End Tax Floats by Taxing Receivables or Deferring Payables

14 Pages Posted: 30 May 2012

See all articles by Calvin H. Johnson

Calvin H. Johnson

University of Texas at Austin - School of Law

Gregg D. Polsky

University of Georgia School of Law

Date Written: December 13, 2010

Abstract

Current law allows businesses that sell services or receive rents or royalties to pay tax on the receivables only when they are collected. Exclusion of receivables under current law allows β€˜β€˜tax floats,’’ under which the customer or client immediately deducts the liability but the recipient does not simultaneously include the liability in income. Tax floats make government revenue fall between the cracks and give a welfare-like subsidy to transactions with no special merit. Receivables can be replicated every year, so they are best viewed as a continuous pool or river, with the tax float continuing until the end of the business. Extending credit to customers is an income-producing investment, and it is possible, as a matter of economics, to tax the profit.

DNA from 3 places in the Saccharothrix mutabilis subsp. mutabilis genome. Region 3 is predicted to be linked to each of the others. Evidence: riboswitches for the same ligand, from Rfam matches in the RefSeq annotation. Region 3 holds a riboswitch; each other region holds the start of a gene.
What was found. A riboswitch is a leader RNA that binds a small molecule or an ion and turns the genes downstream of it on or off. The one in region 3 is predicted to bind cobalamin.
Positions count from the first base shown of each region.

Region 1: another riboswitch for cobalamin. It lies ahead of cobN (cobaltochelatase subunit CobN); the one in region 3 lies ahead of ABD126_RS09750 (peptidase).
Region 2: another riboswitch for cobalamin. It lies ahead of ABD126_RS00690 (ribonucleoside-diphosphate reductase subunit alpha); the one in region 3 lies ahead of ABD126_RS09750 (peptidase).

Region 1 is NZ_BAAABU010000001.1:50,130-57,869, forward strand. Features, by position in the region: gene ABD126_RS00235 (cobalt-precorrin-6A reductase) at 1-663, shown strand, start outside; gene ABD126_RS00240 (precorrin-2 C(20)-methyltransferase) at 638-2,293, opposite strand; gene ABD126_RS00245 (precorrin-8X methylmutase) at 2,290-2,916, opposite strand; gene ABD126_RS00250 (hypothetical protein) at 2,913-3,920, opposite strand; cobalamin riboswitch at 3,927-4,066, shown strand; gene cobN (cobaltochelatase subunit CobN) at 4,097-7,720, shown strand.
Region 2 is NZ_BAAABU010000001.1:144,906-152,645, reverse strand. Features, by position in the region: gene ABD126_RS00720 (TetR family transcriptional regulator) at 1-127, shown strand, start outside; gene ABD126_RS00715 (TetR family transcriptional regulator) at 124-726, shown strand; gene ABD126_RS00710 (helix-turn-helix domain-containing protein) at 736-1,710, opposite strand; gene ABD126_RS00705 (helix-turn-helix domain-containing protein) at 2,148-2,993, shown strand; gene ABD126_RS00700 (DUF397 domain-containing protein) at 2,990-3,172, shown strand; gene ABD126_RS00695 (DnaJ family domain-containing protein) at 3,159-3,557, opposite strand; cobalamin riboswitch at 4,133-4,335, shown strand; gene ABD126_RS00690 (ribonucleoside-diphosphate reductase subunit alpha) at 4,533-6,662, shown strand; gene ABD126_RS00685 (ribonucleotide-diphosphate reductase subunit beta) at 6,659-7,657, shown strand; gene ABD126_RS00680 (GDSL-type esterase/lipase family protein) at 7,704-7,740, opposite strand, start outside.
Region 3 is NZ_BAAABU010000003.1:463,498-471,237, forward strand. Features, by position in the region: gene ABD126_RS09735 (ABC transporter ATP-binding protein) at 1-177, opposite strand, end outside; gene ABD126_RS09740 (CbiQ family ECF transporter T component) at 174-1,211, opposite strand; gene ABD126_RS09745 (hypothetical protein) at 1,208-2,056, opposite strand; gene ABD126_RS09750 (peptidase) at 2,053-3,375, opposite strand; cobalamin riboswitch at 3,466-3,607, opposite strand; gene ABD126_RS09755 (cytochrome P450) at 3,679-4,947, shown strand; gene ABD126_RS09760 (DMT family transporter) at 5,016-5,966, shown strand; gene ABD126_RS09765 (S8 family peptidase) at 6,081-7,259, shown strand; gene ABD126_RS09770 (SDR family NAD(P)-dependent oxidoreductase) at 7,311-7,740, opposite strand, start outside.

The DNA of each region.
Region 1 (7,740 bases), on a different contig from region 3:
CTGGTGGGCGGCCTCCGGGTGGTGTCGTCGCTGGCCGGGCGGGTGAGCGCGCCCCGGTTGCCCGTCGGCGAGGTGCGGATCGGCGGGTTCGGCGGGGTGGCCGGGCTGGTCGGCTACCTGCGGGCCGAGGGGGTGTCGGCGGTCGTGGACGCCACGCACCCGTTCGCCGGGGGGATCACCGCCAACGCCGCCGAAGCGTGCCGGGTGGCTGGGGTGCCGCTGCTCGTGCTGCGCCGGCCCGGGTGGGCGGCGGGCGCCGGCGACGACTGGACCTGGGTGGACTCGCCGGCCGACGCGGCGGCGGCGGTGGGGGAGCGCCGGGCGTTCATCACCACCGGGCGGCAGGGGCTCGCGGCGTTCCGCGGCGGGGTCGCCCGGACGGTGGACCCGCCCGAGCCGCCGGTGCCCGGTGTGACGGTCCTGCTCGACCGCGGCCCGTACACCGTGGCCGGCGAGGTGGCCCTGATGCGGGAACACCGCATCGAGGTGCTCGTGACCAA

This proposal would end tax floats by taxing the receivables or by deferring the deduction of a payable until it is paid. The proposal generally would include a service, rent, or royalty receivable in income no later than when the bill is sent out. The Shelf Project is a collaboration among tax professionals to develop proposals to raise revenue in the impending revenue crisis by defending the tax base. It is intended to raise revenue without a VAT or a rate increase in ways that will improve the fairness, efficiency, and rationality of the tax system. The hard work needs to be done now to develop viable proposals. Shelf projects are intended to foreclose both 85 percent income tax rates and 60 percent federal sales taxes.

Suggested Citation

Johnson, Calvin Harsha and Polsky, Gregg D., End Tax Floats by Taxing Receivables or Deferring Payables (December 13, 2010). Tax Notes, Vol. 129, p. 1243, December, 2010; The Shelf Project. Available at SSRN: https://ssrn.com/abstract=2070109

Calvin Harsha Johnson (Contact Author)

University of Texas at Austin - School of Law ( email )

727 East Dean Keeton Street
Austin, TX 78705
United States
512-232-1306 (Phone)
512-232-2399 (Fax)

Gregg D. Polsky

University of Georgia School of Law ( email )

225 Herty Drive
Athens, GA 30602
United States

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